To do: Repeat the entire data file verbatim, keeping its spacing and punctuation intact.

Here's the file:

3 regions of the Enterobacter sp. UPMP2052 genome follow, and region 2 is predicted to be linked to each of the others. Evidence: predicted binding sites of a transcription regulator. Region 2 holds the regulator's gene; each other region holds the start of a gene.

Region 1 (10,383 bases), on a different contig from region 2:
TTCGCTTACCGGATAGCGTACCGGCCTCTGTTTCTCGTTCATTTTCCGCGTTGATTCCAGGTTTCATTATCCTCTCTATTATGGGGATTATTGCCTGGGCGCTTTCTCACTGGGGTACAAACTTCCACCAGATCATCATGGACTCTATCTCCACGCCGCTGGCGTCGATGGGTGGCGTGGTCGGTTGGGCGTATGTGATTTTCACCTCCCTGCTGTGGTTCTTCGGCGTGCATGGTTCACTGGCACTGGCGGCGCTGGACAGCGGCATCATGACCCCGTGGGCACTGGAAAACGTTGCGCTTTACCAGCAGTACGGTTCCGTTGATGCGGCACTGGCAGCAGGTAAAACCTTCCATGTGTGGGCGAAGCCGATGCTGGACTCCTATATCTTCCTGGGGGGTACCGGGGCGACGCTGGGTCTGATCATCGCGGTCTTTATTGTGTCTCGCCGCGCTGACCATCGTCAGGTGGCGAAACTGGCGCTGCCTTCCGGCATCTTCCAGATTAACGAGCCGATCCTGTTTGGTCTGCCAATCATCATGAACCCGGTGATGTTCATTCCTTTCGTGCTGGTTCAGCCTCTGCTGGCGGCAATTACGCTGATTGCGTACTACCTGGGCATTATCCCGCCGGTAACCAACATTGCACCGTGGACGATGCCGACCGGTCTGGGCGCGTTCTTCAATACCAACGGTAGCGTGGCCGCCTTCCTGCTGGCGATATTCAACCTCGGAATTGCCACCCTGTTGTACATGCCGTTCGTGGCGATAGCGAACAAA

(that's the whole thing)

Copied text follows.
3 regions of the Enterobacter sp. UPMP2052 genome follow, and region 2 is predicted to be linked to each of the others. Evidence: predicted binding sites of a transcription regulator. Region 2 holds the regulator's gene; each other region holds the start of a gene.

Region 1 (10,383 bases), on a different contig from region 2:
TTCGCTTACCGGATAGCGTACCGGCCTCTGTTTCTCGTTCATTTTCCGCGTTGATTCCAGGTTTCATTATCCTCTCTATTATGGGGATTATTGCCTGGGCGCTTTCTCACTGGGGTACAAACTTCCACCAGATCATCATGGACTCTATCTCCACGCCGCTGGCGTCGATGGGTGGCGTGGTCGGTTGGGCGTATGTGATTTTCACCTCCCTGCTGTGGTTCTTCGGCGTGCATGGTTCACTGGCACTGGCGGCGCTGGACAGCGGCATCATGACCCCGTGGGCACTGGAAAACGTTGCGCTTTACCAGCAGTACGGTTCCGTTGATGCGGCACTGGCAGCAGGTAAAACCTTCCATGTGTGGGCGAAGCCGATGCTGGACTCCTATATCTTCCTGGGGGGTACCGGGGCGACGCTGGGTCTGATCATCGCGGTCTTTATTGTGTCTCGCCGCGCTGACCATCGTCAGGTGGCGAAACTGGCGCTGCCTTCCGGCATCTTCCAGATTAACGAGCCGATCCTGTTTGGTCTGCCAATCATCATGAACCCGGTGATGTTCATTCCTTTCGTGCTGGTTCAGCCTCTGCTGGCGGCAATTACGCTGATTGCGTACTACCTGGGCATTATCCCGCCGGTAACCAACATTGCACCGTGGACGATGCCGACCGGTCTGGGCGCGTTCTTCAATACCAACGGTAGCGTGGCCGCCTTCCTGCTGGCGATATTCAACCTCGGAATTGCCACCCTGTTGTACATGCCGTTCGTGGCGATAGCGAACAAA